17. Confuse keeping the peace with being a peacemaker. When I was younger, I thought being a peacemaker meant keeping everyone happy and avoiding conflict. Not speaking up, not sharing my own truth, all in the name of peace, because it would cause too much trouble. Because good Christian girls are sweet and quiet. But I know now that being a true peacemaker is about calling forth justice and light to the dark and broken places in our own lives and in the systems that we are a part of. It isn’t divisive to speak out against real problems. I won’t ever again apologize for stirring the pot, or when it’s necessary, for dumping the entire thing out.

18. Spend money on something I don’t really like just because it’s trendy.

19. Sit on the sidelines. I’ve sat on the sidelines of my own life too many times because I was concerned I would look stupid. But not anymore. I want to dance and laugh and sing and take part and enjoy every single moment of this precious gift of life.

20. Take myself too seriously. I think it’s important to laugh every single day, and I’ve learned the art of laughing at myself and sharing my embarrassing stories with others so that they can laugh too.

21. Let age become an idol.  We live in a society that is completely obsessed with age and youth. The older you get, the more you can feel that in certain areas of life (especially church). But you end up in a dangerous place when you become so fixated on age that you begin judging your own and other people’s ability and worth based on how old/young they are. God will knock that idol down quick.

22. Ignore my spiritual needs / wait for other people to meet them. I want to go where the Holy Spirit is drawing me to go, even if that means I have to buy my own communion and light candles and listen to hymns all by myself.

23. Make important decisions based on the opinion of others.

24. Argue with someone who gives me a compliment. I’m learning to just say thank you.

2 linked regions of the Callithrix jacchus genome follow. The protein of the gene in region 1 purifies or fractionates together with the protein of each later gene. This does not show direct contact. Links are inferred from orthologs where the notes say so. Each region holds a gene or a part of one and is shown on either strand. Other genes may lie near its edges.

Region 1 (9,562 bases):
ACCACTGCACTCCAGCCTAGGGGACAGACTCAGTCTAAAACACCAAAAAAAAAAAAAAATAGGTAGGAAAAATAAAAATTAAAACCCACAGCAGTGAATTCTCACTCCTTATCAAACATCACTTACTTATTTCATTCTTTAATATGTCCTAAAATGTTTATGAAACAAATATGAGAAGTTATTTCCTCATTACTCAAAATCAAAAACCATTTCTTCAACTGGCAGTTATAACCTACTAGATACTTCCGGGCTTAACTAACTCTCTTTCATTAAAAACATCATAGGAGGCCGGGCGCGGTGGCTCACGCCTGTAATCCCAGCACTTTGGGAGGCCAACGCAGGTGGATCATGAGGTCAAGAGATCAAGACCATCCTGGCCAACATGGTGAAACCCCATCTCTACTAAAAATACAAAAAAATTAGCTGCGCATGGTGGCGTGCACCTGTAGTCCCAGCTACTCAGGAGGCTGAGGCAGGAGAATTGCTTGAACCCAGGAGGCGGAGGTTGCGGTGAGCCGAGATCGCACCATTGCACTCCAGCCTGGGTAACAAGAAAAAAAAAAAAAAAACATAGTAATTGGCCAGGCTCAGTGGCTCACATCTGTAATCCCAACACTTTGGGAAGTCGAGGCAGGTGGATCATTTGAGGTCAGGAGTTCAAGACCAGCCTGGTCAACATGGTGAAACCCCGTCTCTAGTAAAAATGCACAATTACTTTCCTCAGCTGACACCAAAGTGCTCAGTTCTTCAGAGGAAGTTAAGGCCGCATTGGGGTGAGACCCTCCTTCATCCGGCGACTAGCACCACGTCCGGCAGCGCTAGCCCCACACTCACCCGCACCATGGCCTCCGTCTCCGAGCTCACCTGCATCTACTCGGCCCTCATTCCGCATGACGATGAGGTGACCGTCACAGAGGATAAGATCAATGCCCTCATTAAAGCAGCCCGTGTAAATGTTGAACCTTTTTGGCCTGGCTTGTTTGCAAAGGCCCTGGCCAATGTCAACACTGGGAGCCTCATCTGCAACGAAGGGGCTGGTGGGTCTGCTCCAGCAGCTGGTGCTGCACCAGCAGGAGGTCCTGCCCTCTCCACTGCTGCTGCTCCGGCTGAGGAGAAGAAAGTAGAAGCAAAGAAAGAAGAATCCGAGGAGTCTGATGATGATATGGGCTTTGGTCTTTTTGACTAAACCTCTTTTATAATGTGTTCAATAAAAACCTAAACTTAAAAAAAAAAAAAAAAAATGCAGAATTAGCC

25. Fail to practice regular self-care. I used to go and go and go until I was completely mentally, emotionally, and physically exhausted. I learned the hard way almost two years ago how important it is to care for yourself and make yourself a priority. No one can pour from an empty well.

26. Forget to put on sunscreen. 

27. Go to sleep without taking my contacts out. Don’t do it, friends. Your eyes are pretty important.

28. Worry if people like me. It’s just too exhausting to care that much. The right people will always love me.

29. Obsess about appearance. Am I gaining weight again, how did I look, ugh my hair is too short/long/frizzy/flat, etc etc. So much of my mental energy has been consumed with an unhealthy obsession over how I looked. I have tied an enormous amount of my own self-worth to my appearance throughout my life, and that can’t come with me into a new decade. It’s great to care about yourself and do what you can daily to be healthy and strong, but at some point, the obsession has to end. Other things just have to be more important.

30. Feel bad about saying no. No one can do everything. I want to give my best yes to the things that really matter and are really important to me and let everything else go.


There truly are no words to verbalize how deeply thankful I am for the lessons, growth, change, and freedom I found in my twenties. Jesus has been a constant friend and has proven His faithfulness to me over and over again in ways that I’ll never deserve. I’m a completely different person than I was even just a few years ago, and it’s all because of His mercy.

So I’m starting Act Two with a greater desire than ever to live my life for an audience of One, hand to the plow and never looking back. Leaving behind the things that are only weights to tie me down, and pressing forward with my gaze fixed on Him. With nothing to prove to anyone, just fully trusting in Christ.

Because it’s all from Him, all for Him, and all to Him.

“The lights are flickering. Intermission is over. The second act is beginning.” 

I'm a daughter, sister, aunt, friend, Jesus Feminist, and social justice wanna-be. I believe in women finding their freedom and living out their callings without permission or apology.